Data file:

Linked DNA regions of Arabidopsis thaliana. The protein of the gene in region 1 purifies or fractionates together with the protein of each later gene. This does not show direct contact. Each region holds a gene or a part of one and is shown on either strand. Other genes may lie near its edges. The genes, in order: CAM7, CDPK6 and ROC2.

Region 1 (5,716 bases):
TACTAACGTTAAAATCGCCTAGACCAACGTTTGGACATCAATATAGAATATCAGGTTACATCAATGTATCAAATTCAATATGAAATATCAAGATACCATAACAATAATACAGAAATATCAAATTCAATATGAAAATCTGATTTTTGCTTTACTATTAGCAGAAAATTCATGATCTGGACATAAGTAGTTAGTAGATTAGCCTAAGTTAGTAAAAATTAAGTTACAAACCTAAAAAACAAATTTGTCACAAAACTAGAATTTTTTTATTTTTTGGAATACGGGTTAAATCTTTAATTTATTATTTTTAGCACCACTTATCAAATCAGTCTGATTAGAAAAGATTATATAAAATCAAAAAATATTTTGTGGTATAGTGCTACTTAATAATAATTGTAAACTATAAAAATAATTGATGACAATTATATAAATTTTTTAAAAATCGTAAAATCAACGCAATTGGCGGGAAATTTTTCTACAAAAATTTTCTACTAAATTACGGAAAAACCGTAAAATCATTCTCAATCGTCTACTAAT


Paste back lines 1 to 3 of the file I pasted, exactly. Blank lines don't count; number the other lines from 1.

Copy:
Linked DNA regions of Arabidopsis thaliana. The protein of the gene in region 1 purifies or fractionates together with the protein of each later gene. This does not show direct contact. Each region holds a gene or a part of one and is shown on either strand. Other genes may lie near its edges. The genes, in order: CAM7, CDPK6 and ROC2.

Region 1 (5,716 bases):
TACTAACGTTAAAATCGCCTAGACCAACGTTTGGACATCAATATAGAATATCAGGTTACATCAATGTATCAAATTCAATATGAAATATCAAGATACCATAACAATAATACAGAAATATCAAATTCAATATGAAAATCTGATTTTTGCTTTACTATTAGCAGAAAATTCATGATCTGGACATAAGTAGTTAGTAGATTAGCCTAAGTTAGTAAAAATTAAGTTACAAACCTAAAAAACAAATTTGTCACAAAACTAGAATTTTTTTATTTTTTGGAATACGGGTTAAATCTTTAATTTATTATTTTTAGCACCACTTATCAAATCAGTCTGATTAGAAAAGATTATATAAAATCAAAAAATATTTTGTGGTATAGTGCTACTTAATAATAATTGTAAACTATAAAAATAATTGATGACAATTATATAAATTTTTTAAAAATCGTAAAATCAACGCAATTGGCGGGAAATTTTTCTACAAAAATTTTCTACTAAATTACGGAAAAACCGTAAAATCATTCTCAATCGTCTACTAAT